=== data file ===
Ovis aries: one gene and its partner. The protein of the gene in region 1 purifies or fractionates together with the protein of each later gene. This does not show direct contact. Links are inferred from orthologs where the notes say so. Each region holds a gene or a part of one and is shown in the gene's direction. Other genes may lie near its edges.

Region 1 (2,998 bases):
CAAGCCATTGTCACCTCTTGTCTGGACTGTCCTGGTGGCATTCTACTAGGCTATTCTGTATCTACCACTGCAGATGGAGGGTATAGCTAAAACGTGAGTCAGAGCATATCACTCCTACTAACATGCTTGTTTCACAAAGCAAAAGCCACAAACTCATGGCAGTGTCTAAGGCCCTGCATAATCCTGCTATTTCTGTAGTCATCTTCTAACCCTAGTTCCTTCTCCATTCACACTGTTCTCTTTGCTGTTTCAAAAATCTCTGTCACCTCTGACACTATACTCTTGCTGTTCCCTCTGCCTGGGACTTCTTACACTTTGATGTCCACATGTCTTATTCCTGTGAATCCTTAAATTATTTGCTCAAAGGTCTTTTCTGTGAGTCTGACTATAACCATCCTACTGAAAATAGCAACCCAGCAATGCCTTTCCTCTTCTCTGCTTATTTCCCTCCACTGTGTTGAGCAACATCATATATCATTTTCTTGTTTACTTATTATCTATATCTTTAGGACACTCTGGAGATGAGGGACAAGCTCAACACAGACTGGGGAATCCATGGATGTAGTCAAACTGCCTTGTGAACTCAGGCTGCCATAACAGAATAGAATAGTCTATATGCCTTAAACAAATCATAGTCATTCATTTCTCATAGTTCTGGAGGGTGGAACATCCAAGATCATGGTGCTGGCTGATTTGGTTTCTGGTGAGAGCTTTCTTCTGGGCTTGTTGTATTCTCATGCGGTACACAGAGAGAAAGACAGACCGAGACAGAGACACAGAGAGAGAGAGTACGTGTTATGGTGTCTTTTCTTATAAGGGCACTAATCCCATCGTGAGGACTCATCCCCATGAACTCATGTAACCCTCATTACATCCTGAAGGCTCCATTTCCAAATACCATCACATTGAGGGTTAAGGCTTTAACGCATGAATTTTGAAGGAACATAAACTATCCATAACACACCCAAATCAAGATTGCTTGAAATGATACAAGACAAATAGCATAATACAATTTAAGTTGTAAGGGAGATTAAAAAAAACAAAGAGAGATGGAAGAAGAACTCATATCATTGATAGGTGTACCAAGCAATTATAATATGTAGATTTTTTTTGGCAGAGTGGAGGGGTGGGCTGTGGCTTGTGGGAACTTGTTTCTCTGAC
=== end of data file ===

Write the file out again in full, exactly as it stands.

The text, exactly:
Ovis aries: one gene and its partner. The protein of the gene in region 1 purifies or fractionates together with the protein of each later gene. This does not show direct contact. Links are inferred from orthologs where the notes say so. Each region holds a gene or a part of one and is shown in the gene's direction. Other genes may lie near its edges.

Region 1 (2,998 bases):
CAAGCCATTGTCACCTCTTGTCTGGACTGTCCTGGTGGCATTCTACTAGGCTATTCTGTATCTACCACTGCAGATGGAGGGTATAGCTAAAACGTGAGTCAGAGCATATCACTCCTACTAACATGCTTGTTTCACAAAGCAAAAGCCACAAACTCATGGCAGTGTCTAAGGCCCTGCATAATCCTGCTATTTCTGTAGTCATCTTCTAACCCTAGTTCCTTCTCCATTCACACTGTTCTCTTTGCTGTTTCAAAAATCTCTGTCACCTCTGACACTATACTCTTGCTGTTCCCTCTGCCTGGGACTTCTTACACTTTGATGTCCACATGTCTTATTCCTGTGAATCCTTAAATTATTTGCTCAAAGGTCTTTTCTGTGAGTCTGACTATAACCATCCTACTGAAAATAGCAACCCAGCAATGCCTTTCCTCTTCTCTGCTTATTTCCCTCCACTGTGTTGAGCAACATCATATATCATTTTCTTGTTTACTTATTATCTATATCTTTAGGACACTCTGGAGATGAGGGACAAGCTCAACACAGACTGGGGAATCCATGGATGTAGTCAAACTGCCTTGTGAACTCAGGCTGCCATAACAGAATAGAATAGTCTATATGCCTTAAACAAATCATAGTCATTCATTTCTCATAGTTCTGGAGGGTGGAACATCCAAGATCATGGTGCTGGCTGATTTGGTTTCTGGTGAGAGCTTTCTTCTGGGCTTGTTGTATTCTCATGCGGTACACAGAGAGAAAGACAGACCGAGACAGAGACACAGAGAGAGAGAGTACGTGTTATGGTGTCTTTTCTTATAAGGGCACTAATCCCATCGTGAGGACTCATCCCCATGAACTCATGTAACCCTCATTACATCCTGAAGGCTCCATTTCCAAATACCATCACATTGAGGGTTAAGGCTTTAACGCATGAATTTTGAAGGAACATAAACTATCCATAACACACCCAAATCAAGATTGCTTGAAATGATACAAGACAAATAGCATAATACAATTTAAGTTGTAAGGGAGATTAAAAAAAACAAAGAGAGATGGAAGAAGAACTCATATCATTGATAGGTGTACCAAGCAATTATAATATGTAGATTTTTTTTGGCAGAGTGGAGGGGTGGGCTGTGGCTTGTGGGAACTTGTTTCTCTGAC